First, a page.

was obtained after removing supernatant and scraping the culture dish, e, mRNA for collagen 1 in MBG-treated (10 nM; N=8) or control (N=8) fibroblasts, f, procollagen stability after cycloheximide treatment. Time 0 is 1 hour after incubation with cycloheximide (20 μg/mL). Densitometric data displayed on log scale. Least-square regression line fit to control (CTL) and MBG data. Bars on quantitative graphs represent the mean +SEM. *P<0.05 and **P<0.01 vs control.
The effects of PP2 (1 μmol/L), herbimycin (1 μmol/L), AG1478 (250 πM), and λ/-acetyl cysteine (2.5 mmol/L) on MBG (10 nM) stimulation of procollagen expression also were found. The PP2, herbimycin AG1478, and λ/-acetyl cysteine were administered from 2 hours before the addition of MBG and continued throughout the 24 hours of MBG incubation (total of 26 hours). Each bar represents the mean +SEM of n=8 experiments, b, effects of PP2 (1 μmol/L) and λ/-acetyle cysteine (2.5 mmol/L) on MBG (10 nM)-stimulated proline incorporation into collagen. Again, the PP2 an N- acety! cysteine were added 2 hours before exposure to MBG. Each bar represents the mean +SEM of N=5 experiments, c, effects of MBG 10 nM on procollagen content in SYF and SYF+ cells. Representative Western blots are shown above quantitative data. SYF blots loaded with 15 μg of protein and SYF + blots loaded with 10 μg of protein. Each bar represents the mean +SEM of N-6 determinations in each group. **P<01.10 vs. control.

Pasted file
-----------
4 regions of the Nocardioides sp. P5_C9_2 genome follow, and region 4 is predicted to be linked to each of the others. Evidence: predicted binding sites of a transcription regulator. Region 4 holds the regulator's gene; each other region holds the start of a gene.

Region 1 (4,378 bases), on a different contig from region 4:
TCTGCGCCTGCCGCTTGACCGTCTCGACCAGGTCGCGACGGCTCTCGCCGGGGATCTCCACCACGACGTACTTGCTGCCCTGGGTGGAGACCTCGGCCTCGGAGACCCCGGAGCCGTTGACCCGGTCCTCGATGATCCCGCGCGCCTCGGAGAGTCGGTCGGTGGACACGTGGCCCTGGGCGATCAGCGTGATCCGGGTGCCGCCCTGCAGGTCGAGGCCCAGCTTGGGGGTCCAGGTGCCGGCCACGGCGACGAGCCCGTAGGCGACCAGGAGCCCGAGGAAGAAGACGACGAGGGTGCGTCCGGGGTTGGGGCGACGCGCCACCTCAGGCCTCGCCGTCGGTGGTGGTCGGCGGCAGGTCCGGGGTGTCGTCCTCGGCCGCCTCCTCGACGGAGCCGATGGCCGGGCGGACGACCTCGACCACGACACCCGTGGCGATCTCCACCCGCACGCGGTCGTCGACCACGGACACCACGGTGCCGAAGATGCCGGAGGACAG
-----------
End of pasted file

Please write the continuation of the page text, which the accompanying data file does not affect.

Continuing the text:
The effect of 24 hours of MBG (1 and 10 nM) on TGF-β, Smad 2/3, Smad 4, and pSmad 2/3 expression determined by Western blot, b and c, effects of 24 hours of MBG (10 nM), TGF-β (5 ng/mL), and the TGF-β receptor antagonist SB431542 (100 (1 μmol/L) on procollagen-1 expression (Western blot) and radiolabeled proline incorporation, respectively also were carried out. SB431542 was added 2 hours before exposure to either TGF-β or MBG (total of 26-hour exposure). Each bar represents the mean +SEM of 6 to 8 determinations. *P<0.05, **P<0.01 vs. control.
The above detailed description of the present invention is given for explanatory purposes. It will be apparent to those skilled in the art that numerous changes and modifications can be made without departing from the scope of the invention. Accordingly, the whole of the foregoing description is to be construed in an illustrative and not a limitative sense, the scope of the invention being defined solely by the appended claims.